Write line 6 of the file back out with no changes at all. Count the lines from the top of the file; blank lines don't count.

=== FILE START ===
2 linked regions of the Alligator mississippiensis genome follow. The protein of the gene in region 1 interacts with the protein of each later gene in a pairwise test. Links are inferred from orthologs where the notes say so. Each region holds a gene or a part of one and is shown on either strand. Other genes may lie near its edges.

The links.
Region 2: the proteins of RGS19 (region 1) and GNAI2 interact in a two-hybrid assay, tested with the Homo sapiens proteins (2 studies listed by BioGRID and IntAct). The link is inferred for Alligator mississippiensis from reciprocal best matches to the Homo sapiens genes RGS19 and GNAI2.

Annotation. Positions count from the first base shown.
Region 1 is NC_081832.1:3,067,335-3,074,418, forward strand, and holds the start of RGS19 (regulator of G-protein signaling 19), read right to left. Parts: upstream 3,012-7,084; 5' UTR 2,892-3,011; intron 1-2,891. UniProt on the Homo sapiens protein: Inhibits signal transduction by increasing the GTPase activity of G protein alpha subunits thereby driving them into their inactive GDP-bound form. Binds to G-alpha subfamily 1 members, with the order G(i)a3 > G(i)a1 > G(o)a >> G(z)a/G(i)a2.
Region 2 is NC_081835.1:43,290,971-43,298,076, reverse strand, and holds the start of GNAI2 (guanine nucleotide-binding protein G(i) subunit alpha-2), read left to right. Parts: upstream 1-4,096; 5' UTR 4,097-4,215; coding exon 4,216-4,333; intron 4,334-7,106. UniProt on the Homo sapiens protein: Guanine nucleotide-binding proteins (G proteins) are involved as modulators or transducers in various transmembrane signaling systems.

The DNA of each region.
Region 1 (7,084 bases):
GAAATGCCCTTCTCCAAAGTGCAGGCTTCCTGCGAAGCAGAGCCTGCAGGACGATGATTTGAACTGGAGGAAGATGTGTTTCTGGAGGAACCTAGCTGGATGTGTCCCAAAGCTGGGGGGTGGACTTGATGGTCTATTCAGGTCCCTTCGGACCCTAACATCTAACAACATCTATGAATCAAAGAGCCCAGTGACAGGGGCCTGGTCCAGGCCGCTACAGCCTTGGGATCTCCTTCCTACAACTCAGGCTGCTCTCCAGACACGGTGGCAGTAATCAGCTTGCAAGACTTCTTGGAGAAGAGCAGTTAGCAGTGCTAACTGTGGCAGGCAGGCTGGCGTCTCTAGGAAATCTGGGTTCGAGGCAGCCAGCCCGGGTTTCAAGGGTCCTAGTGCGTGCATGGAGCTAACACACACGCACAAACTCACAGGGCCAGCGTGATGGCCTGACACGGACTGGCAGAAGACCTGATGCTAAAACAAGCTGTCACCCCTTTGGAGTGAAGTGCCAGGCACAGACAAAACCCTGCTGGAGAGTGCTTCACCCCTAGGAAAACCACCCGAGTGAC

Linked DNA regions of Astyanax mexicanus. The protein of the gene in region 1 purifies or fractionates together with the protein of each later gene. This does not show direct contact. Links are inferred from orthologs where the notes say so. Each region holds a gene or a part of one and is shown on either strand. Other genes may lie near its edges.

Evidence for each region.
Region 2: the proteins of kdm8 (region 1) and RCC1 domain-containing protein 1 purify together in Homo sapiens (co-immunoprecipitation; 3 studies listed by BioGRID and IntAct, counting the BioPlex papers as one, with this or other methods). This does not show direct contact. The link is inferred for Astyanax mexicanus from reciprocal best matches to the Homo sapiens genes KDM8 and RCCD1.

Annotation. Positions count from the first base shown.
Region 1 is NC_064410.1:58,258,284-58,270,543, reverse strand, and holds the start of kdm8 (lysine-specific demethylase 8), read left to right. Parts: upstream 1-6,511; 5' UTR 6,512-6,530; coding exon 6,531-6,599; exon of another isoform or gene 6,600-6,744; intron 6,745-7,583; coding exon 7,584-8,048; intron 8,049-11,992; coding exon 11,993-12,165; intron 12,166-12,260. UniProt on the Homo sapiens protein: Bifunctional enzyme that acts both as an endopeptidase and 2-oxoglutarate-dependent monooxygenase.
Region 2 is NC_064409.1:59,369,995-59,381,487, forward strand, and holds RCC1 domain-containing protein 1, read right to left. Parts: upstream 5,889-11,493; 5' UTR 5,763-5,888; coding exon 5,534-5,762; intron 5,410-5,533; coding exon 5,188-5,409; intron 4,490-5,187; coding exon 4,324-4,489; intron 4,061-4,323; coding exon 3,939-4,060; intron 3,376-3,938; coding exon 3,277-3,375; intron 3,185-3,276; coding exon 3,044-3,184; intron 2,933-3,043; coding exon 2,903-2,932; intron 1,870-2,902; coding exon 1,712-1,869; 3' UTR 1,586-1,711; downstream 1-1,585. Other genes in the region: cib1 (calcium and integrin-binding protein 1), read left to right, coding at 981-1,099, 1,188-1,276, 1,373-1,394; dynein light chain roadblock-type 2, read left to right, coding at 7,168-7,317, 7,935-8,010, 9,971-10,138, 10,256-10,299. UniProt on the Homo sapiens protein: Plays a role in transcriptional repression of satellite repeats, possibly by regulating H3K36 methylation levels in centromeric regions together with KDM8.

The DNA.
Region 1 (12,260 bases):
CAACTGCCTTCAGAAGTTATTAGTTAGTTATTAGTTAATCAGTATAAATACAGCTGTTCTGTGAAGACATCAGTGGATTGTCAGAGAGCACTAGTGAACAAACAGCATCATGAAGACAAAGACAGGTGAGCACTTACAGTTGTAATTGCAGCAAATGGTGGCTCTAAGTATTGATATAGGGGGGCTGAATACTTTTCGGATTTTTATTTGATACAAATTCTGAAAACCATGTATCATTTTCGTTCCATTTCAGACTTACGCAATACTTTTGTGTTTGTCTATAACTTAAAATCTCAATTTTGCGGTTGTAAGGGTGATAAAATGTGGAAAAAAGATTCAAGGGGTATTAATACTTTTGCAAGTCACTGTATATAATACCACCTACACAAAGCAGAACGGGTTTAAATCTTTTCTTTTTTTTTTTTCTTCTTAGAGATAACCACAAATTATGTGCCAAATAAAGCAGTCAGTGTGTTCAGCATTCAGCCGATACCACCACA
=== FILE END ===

Region 2 is NC_081835.1:43,290,971-43,298,076, reverse strand, and holds the start of GNAI2 (guanine nucleotide-binding protein G(i) subunit alpha-2), read left to right. Parts: upstream 1-4,096; 5' UTR 4,097-4,215; coding exon 4,216-4,333; intron 4,334-7,106. UniProt on the Homo sapiens protein: Guanine nucleotide-binding proteins (G proteins) are involved as modulators or transducers in various transmembrane signaling systems.